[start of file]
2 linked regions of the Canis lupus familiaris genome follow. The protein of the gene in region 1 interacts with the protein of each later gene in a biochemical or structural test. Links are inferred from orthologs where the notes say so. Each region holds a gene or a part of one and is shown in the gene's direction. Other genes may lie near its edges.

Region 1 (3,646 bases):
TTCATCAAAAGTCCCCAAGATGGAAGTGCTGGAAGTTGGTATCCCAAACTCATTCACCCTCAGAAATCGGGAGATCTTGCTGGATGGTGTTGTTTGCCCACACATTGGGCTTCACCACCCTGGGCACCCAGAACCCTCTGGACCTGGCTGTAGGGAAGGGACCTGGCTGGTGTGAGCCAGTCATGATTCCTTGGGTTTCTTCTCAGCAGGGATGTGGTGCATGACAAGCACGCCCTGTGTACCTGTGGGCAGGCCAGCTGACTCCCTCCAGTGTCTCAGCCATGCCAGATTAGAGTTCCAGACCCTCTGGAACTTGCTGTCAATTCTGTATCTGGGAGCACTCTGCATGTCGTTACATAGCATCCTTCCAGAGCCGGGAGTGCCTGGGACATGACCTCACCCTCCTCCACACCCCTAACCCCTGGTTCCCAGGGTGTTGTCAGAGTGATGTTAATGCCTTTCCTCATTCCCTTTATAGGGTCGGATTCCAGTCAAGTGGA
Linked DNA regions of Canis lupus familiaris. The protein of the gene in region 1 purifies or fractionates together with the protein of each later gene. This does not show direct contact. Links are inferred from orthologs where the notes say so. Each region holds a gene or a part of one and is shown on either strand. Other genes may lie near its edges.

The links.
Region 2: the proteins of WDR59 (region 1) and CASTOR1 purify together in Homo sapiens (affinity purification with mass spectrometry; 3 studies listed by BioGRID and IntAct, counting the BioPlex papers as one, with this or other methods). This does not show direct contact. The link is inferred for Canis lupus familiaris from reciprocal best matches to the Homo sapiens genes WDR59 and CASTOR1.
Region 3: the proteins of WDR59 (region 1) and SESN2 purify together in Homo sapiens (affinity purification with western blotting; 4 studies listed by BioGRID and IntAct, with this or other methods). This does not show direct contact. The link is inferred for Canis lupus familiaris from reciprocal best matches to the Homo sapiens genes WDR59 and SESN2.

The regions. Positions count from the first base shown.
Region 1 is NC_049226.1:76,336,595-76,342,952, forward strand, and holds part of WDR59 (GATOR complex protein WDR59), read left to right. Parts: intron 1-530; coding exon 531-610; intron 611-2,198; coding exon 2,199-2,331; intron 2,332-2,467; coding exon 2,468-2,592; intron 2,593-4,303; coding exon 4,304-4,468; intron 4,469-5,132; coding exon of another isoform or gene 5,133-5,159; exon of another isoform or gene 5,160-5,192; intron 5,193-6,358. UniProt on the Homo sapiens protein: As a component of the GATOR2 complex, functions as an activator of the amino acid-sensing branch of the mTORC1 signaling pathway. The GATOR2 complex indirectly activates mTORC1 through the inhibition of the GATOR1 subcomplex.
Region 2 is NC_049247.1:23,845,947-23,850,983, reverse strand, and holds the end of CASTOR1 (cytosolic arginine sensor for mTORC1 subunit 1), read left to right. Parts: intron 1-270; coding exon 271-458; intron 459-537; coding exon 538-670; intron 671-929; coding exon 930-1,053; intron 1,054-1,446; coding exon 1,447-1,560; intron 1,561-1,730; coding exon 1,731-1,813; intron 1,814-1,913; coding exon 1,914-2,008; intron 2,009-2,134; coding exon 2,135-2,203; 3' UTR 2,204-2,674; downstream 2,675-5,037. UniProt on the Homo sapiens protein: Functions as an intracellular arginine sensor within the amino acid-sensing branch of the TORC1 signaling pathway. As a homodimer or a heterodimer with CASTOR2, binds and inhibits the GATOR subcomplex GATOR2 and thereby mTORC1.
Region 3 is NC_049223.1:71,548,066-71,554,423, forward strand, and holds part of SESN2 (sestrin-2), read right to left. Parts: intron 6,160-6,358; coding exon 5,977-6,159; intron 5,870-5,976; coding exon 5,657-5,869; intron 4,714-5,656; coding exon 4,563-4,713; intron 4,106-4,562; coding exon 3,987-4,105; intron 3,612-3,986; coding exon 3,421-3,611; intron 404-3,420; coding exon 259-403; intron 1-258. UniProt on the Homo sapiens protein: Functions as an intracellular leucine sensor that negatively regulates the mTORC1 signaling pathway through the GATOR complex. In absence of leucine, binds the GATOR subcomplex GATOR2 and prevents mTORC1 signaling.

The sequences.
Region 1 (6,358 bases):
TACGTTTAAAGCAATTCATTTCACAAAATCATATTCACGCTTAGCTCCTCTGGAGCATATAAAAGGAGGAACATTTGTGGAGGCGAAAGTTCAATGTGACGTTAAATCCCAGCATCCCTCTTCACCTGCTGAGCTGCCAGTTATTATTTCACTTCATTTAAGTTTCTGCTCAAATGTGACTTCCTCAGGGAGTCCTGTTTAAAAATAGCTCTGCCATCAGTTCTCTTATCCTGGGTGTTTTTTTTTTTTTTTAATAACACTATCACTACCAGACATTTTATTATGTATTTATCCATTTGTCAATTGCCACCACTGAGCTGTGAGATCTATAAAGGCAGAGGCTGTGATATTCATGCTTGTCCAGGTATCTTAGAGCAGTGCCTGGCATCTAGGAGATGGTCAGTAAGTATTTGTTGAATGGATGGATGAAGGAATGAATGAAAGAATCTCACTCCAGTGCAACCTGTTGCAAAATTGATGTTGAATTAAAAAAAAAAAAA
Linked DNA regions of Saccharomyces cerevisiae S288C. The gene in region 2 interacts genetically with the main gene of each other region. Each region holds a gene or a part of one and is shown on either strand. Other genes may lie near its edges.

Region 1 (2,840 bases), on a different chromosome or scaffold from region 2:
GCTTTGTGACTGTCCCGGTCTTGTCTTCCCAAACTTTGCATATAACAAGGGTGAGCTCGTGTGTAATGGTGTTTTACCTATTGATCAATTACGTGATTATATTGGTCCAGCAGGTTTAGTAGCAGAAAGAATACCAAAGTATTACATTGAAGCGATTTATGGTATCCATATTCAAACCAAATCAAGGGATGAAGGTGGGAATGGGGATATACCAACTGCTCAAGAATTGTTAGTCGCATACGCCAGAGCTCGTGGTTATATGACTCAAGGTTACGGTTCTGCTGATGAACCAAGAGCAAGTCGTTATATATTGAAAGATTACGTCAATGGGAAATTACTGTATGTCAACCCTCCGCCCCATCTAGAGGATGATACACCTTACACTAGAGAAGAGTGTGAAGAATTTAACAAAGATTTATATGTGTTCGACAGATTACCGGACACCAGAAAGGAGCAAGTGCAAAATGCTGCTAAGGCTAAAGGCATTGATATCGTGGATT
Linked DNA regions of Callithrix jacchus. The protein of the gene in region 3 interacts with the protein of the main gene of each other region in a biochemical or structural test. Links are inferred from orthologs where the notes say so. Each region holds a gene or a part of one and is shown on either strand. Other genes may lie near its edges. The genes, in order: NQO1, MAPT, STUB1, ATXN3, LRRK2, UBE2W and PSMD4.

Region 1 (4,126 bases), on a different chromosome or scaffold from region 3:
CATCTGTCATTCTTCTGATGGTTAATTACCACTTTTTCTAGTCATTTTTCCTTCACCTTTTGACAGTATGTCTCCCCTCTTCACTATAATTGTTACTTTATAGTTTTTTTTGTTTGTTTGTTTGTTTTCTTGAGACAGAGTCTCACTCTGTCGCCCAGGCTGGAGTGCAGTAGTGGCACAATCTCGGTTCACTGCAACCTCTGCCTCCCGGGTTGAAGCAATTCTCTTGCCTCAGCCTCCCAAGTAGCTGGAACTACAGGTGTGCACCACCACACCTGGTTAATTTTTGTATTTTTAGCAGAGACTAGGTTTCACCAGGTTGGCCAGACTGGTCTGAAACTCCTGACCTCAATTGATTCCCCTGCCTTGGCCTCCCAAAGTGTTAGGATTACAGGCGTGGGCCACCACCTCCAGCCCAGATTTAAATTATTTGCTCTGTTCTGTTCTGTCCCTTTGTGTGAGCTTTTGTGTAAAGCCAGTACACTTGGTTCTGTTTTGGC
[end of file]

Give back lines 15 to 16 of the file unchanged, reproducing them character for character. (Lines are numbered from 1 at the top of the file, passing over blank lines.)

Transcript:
Linked DNA regions of Saccharomyces cerevisiae S288C. The gene in region 2 interacts genetically with the main gene of each other region. Each region holds a gene or a part of one and is shown on either strand. Other genes may lie near its edges.

Region 1 (2,840 bases), on a different chromosome or scaffold from region 2: